By Eleanor Michell
Emergency maintenance for ancient structures
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Extra resources for Emergency Repairs for Historic Buildings
7 Industrial and commercial uses Owners of historic warehouses, factories, and agricultural and transport buildings often have particular difficulty in finding users. Years may elapse before a suitable use emerges and with it the finance for full repair. A free caretaking service could be of value during this period. If the 'caretaker' also used all or part of the building and paid the rates, the burden on the owner would be eased and the building would have a better chance of survival. Temporary premises are suitable for new enterprises which will look for somewhere permanent as soon as their viability is established.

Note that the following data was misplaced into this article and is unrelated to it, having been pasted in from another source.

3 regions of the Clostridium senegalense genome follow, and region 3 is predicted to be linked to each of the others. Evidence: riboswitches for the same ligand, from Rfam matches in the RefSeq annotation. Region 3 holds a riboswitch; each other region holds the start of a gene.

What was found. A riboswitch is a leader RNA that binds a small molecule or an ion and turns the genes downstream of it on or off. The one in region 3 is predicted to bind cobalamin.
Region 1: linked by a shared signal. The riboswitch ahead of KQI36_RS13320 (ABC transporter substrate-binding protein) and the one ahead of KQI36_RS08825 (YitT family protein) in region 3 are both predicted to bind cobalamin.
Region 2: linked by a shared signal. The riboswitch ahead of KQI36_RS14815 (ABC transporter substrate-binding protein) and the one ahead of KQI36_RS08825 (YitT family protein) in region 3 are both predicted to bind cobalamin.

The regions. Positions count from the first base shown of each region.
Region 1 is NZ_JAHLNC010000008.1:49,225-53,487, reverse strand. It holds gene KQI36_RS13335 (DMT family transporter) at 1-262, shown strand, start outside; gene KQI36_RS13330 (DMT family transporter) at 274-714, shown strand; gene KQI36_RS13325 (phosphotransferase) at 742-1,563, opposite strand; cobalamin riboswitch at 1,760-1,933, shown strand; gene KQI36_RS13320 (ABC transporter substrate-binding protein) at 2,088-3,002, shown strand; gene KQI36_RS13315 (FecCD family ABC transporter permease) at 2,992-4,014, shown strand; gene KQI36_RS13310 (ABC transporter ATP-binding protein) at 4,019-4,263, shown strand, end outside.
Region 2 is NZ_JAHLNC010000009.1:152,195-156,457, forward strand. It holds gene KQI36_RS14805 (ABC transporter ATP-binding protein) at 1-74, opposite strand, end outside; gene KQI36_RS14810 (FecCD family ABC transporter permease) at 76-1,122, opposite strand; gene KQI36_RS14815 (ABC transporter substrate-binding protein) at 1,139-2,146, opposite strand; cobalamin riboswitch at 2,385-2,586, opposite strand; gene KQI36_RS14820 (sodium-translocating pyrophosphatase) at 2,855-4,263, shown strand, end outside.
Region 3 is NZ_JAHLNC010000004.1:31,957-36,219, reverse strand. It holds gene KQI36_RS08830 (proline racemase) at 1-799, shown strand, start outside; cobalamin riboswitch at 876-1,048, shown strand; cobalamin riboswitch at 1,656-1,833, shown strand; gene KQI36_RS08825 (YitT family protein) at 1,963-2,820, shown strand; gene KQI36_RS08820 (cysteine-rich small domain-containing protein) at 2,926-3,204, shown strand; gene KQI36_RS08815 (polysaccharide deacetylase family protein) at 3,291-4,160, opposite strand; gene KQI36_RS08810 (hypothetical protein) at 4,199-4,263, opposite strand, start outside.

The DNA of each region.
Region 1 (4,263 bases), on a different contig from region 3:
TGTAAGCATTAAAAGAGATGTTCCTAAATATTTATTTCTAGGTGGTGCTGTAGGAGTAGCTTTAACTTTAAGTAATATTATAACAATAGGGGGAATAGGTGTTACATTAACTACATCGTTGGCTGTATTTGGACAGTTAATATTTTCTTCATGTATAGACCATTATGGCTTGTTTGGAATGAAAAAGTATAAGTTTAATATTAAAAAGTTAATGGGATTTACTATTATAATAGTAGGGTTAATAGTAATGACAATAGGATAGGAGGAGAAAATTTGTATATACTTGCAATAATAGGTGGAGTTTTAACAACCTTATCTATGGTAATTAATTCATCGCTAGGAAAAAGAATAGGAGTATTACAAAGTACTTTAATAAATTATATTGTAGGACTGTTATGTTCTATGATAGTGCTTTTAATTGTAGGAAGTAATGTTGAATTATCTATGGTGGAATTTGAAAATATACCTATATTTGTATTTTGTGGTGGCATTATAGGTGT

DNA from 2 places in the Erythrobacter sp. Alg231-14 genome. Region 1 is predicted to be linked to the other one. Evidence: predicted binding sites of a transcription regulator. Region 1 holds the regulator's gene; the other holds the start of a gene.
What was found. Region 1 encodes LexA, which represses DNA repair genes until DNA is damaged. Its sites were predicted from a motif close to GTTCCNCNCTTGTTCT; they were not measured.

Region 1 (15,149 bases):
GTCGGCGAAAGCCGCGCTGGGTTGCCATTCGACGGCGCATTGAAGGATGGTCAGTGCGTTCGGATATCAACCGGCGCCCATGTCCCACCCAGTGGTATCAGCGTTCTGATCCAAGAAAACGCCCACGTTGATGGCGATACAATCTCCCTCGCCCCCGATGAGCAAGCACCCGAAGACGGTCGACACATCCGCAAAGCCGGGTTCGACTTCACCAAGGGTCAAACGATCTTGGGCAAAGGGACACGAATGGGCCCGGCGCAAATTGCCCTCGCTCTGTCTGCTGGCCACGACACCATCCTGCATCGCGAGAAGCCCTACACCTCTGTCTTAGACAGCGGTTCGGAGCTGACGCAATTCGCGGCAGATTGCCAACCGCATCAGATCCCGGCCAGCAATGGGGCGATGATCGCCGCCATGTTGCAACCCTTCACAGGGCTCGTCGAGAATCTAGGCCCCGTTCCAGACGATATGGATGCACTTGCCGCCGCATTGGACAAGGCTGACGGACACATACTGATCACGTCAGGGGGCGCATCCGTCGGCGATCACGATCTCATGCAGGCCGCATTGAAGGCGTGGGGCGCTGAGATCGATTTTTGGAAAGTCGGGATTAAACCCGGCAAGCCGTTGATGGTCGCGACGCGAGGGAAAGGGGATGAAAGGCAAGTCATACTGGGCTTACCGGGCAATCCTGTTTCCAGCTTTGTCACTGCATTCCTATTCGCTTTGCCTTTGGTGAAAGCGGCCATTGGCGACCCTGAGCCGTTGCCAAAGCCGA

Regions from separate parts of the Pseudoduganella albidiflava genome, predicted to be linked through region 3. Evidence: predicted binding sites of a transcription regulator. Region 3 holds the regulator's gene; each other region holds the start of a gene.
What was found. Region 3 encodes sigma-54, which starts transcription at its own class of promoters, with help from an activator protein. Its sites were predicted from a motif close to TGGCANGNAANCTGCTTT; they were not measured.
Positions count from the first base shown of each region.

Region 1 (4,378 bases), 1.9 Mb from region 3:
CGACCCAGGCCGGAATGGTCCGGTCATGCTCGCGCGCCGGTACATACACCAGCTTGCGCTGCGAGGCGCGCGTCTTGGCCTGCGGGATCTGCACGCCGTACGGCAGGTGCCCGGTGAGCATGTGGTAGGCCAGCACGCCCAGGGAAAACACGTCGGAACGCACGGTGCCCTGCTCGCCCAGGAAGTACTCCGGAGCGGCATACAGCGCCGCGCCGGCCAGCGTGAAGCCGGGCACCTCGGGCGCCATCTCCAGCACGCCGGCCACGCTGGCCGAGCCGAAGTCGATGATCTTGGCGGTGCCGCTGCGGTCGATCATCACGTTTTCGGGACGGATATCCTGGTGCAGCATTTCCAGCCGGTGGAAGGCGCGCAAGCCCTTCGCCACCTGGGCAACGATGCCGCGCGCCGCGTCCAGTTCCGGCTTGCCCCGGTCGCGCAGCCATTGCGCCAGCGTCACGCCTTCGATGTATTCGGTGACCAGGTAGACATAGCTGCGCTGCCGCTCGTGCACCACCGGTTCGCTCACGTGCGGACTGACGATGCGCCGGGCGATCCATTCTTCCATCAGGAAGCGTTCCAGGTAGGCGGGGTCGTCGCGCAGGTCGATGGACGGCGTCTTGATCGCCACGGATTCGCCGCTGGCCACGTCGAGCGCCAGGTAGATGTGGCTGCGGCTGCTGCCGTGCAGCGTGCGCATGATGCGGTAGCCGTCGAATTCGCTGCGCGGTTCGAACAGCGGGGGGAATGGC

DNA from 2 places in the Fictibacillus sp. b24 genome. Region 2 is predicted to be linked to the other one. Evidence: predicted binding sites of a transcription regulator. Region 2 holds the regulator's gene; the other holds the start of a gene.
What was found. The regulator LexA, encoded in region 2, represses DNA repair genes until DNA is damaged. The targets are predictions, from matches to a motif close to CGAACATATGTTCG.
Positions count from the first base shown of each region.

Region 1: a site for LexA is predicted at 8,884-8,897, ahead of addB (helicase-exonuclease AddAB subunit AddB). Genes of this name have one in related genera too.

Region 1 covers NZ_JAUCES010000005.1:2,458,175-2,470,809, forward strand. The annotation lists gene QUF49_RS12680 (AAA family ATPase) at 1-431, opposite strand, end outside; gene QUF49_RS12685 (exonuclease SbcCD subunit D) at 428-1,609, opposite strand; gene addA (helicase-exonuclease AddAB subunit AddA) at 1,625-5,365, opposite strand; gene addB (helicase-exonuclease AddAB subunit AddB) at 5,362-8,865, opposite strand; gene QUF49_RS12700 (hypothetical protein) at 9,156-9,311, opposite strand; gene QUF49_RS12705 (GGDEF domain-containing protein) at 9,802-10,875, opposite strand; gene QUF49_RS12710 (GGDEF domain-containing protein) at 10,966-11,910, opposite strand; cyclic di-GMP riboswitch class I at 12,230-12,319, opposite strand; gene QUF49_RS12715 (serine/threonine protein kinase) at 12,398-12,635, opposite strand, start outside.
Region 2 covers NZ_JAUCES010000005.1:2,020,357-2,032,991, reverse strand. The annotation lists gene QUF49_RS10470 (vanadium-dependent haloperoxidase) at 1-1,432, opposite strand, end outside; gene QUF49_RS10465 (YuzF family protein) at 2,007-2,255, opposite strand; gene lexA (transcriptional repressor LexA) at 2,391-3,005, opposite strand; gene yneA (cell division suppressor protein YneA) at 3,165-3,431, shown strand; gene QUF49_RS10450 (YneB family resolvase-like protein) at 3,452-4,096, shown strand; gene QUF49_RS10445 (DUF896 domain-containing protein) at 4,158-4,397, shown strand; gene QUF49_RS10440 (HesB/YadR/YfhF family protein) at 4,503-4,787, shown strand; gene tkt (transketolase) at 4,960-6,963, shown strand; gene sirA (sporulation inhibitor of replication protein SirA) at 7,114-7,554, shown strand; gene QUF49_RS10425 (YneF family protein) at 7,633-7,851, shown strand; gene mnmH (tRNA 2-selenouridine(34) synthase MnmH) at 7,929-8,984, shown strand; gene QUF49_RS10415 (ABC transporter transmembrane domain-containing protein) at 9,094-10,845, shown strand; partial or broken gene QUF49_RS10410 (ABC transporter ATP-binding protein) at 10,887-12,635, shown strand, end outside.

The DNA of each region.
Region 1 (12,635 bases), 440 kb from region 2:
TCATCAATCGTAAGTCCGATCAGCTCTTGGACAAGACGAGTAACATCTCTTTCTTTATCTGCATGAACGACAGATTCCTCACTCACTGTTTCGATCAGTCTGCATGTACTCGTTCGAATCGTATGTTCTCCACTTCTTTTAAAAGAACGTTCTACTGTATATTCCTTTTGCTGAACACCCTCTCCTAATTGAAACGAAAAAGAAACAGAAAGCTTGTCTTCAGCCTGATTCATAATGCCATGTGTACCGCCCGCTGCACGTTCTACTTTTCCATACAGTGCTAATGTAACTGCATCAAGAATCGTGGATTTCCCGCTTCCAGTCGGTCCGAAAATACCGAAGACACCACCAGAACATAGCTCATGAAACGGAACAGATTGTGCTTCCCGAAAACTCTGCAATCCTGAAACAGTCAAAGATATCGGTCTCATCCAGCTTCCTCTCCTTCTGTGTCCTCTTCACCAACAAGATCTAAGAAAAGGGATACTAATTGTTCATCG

If removal would be disproportionately expensive or would endanger the object, they can be boxed in position. Use treated timber and exterior quality plywood covered with roofing felt to make the box waterproof. Insulating slabs may possibly reduce the number of freeze and thaw cycles. For enrichments attached to the facade boxing is also a possibility, but in this case the insulation should be omitted and the box ventilated. The framework should be screwed to the wall with brass screws and a proper roof and flashing provided.
Although the external character is of the eighteenth century, this Fig 45 plan 5-7 Elder Street, Spitalfields: first floor pair of houses has a plan type which is a rare medieval survival and was already archaic at the time of building. Each house is one room deep with a two-storey rear extension and a winding newel stair in the rear corner rising from basement to attic. At the back a cascade of roof slopes descends to small yards, and incorporates a leaded weaver's window and an original boarded attic wall.